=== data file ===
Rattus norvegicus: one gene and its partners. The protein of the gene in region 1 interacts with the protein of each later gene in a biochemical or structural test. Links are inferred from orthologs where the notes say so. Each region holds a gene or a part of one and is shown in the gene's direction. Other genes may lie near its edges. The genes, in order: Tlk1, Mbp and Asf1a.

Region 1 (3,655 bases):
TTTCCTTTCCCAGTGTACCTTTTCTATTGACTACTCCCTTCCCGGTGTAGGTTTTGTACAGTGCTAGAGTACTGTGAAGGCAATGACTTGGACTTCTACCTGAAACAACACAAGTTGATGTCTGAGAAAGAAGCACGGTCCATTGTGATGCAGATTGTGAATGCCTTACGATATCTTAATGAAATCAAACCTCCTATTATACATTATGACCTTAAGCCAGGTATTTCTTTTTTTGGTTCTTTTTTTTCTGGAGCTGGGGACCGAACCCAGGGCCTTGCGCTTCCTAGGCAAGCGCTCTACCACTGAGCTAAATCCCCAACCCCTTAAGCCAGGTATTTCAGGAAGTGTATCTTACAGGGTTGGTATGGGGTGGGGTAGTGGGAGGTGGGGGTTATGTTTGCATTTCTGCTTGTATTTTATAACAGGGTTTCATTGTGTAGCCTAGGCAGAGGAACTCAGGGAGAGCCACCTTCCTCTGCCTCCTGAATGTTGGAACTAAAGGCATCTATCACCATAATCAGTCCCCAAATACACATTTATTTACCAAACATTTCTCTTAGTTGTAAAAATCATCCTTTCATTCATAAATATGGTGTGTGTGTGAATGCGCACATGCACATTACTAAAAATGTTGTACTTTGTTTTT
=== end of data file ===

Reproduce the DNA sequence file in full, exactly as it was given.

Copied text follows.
Rattus norvegicus: one gene and its partners. The protein of the gene in region 1 interacts with the protein of each later gene in a biochemical or structural test. Links are inferred from orthologs where the notes say so. Each region holds a gene or a part of one and is shown in the gene's direction. Other genes may lie near its edges. The genes, in order: Tlk1, Mbp and Asf1a.

Region 1 (3,655 bases):
TTTCCTTTCCCAGTGTACCTTTTCTATTGACTACTCCCTTCCCGGTGTAGGTTTTGTACAGTGCTAGAGTACTGTGAAGGCAATGACTTGGACTTCTACCTGAAACAACACAAGTTGATGTCTGAGAAAGAAGCACGGTCCATTGTGATGCAGATTGTGAATGCCTTACGATATCTTAATGAAATCAAACCTCCTATTATACATTATGACCTTAAGCCAGGTATTTCTTTTTTTGGTTCTTTTTTTTCTGGAGCTGGGGACCGAACCCAGGGCCTTGCGCTTCCTAGGCAAGCGCTCTACCACTGAGCTAAATCCCCAACCCCTTAAGCCAGGTATTTCAGGAAGTGTATCTTACAGGGTTGGTATGGGGTGGGGTAGTGGGAGGTGGGGGTTATGTTTGCATTTCTGCTTGTATTTTATAACAGGGTTTCATTGTGTAGCCTAGGCAGAGGAACTCAGGGAGAGCCACCTTCCTCTGCCTCCTGAATGTTGGAACTAAAGGCATCTATCACCATAATCAGTCCCCAAATACACATTTATTTACCAAACATTTCTCTTAGTTGTAAAAATCATCCTTTCATTCATAAATATGGTGTGTGTGTGAATGCGCACATGCACATTACTAAAAATGTTGTACTTTGTTTTT